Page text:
What really made this book is Bartimaeus’s character. He is so sarcastic, witty, and funny that it makes the book very easy to read. You learn about most of the magical world from Bartimaeus, but it’s done very appropriately. You don’t read paragraphs and paragraphs about the world; it’s all woven into his story. Another thing I’ve never seen any other book do quite like this, is his use of footnotes. Normally it’s a line or two clarifying something, but Bartimaeus uses them more as a sidetrack to his main train of thought. At first it was very weird to me to have some pages half full of footnotes, but as the book progressed I really liked it. It fit his character and the plot (with his mind working on different planes).

Overall really good first book in the trilogy. Fairly fast-paced, unique, and a definite recommend to fantasy lovers. I’d also recommend if you liked Harry Potter, but they are pretty different so it’s more if you enjoy magic. :)

Good start to my challenge! My favorite read this month is hand’s down Aziz Ansari’s Modern Romance. I think February I will have much less time to read since my classes have just started up, but I’m hoping that they will be just as good as this month. I normally don’t have such positive reviews on all my books!

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These Hands

The first time you slipped your hand into mine, it was awkward. It was a week after we had started dating and we were walking in the afternoon sunshine. It was impulsive and quick, as if you thought about it too much, you wouldn’t be able to muster up the courage. Your fingers weren’t intertwined in mine, your hand was just wrapped around mine like an awkward handshake. It was warm. It was new.

“He was asking for you,” The nurse told me, and I couldn’t help but laugh at how loopy you looked when I saw you lying on the hospital bed. You were being very impertinent, constantly asking the nurse your vitals and commenting on your good health. You said you were fine, but the anesthesia was clearly still working. You asked for permission to wear your glasses and I smiled and handed them to you. You were insistent that I hold your hand while we waited for the doctor. I complied and this time my hand warmed yours.

Four years felt like forever. That night was magical: a fancy dress and expensive restaurant, doing things that we normally didn’t do. If time could stand still, I would want to stay in those moments forever. And then you were down on one knee. You knew the answer before I even said it and scooped me into a hug. This was what forever felt like, and I couldn’t stop holding your hand.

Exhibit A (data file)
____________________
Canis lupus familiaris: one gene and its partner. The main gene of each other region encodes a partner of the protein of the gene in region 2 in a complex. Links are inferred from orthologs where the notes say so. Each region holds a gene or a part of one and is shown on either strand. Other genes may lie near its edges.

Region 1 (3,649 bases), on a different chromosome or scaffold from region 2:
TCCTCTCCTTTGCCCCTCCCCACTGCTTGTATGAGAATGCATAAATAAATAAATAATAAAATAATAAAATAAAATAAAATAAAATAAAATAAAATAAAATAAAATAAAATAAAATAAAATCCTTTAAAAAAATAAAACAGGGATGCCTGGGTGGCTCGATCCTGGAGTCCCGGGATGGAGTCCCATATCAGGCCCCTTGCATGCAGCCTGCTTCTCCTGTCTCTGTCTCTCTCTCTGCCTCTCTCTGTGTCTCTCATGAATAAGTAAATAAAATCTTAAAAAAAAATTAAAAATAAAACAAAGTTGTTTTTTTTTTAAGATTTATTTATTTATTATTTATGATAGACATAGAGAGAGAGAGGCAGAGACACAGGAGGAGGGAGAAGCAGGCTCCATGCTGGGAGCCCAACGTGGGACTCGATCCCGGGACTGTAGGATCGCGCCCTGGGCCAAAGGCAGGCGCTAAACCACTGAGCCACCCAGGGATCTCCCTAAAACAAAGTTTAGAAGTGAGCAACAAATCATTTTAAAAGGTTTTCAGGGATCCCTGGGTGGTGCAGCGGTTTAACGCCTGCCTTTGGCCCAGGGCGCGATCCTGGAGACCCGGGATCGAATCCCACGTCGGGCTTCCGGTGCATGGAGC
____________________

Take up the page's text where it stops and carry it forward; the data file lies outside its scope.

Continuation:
I was driving with my left hand, and my right was holding yours. You were leaving for Spain for the summer, and I still wasn’t prepared. I had been holding tears back the entire drive, trying to keep it together in front of you and our friend. I made a wrong turn, but lied and said it was an accident. I just wanted to hold your hand for a little longer. You took your suitcase when we parked and you hugged me hard. I couldn’t stop the tears. I had to let go of your hand. And then you were gone.

I was sobbing. Words had never stung so much before, but the silence in your answers were worse. The crickets and lightning bugs were out, the night as dark as a sea of ink. I didn’t want to speak to you but you sat on the porch outside my house for hours until I eventually came out. Your words were quiet and you took my hand into both of yours. I tried to remove it. We almost broke up, but you held on tight.

My dad originally held my hand. I was dressed in white and you were in light gray. It was the first time you wore a bow tie. There were tears in your eyes but I couldn’t stop smiling; I knew if I did, there would be tears in mine, too. My father placed my shaking hand into yours with a kiss on the cheek. I don’t remember the exact words, but I remember the feelings. My hands were now yours, and your hands were now mine.

It was snowing, the flakes on the ground making the world outside shine. You climbed into bed before I did and made your side of the sheets warm. I slipped under the covers and shivered. I tentatively reached out my hand of ice, searching for your warmth. You yelped when I found your arm and I couldn’t help the laughter that bubbled out of me. You told me I couldn’t come any closer or I might hurt you because I was so cold. But you pulled me closer and slowly warmed my hands between yours.

Now, as I lean my head on your shoulder and slip my hand into yours, I think of the countries your hands have seen, the people yours hands have helped. And yet, your hand is here in mine, still.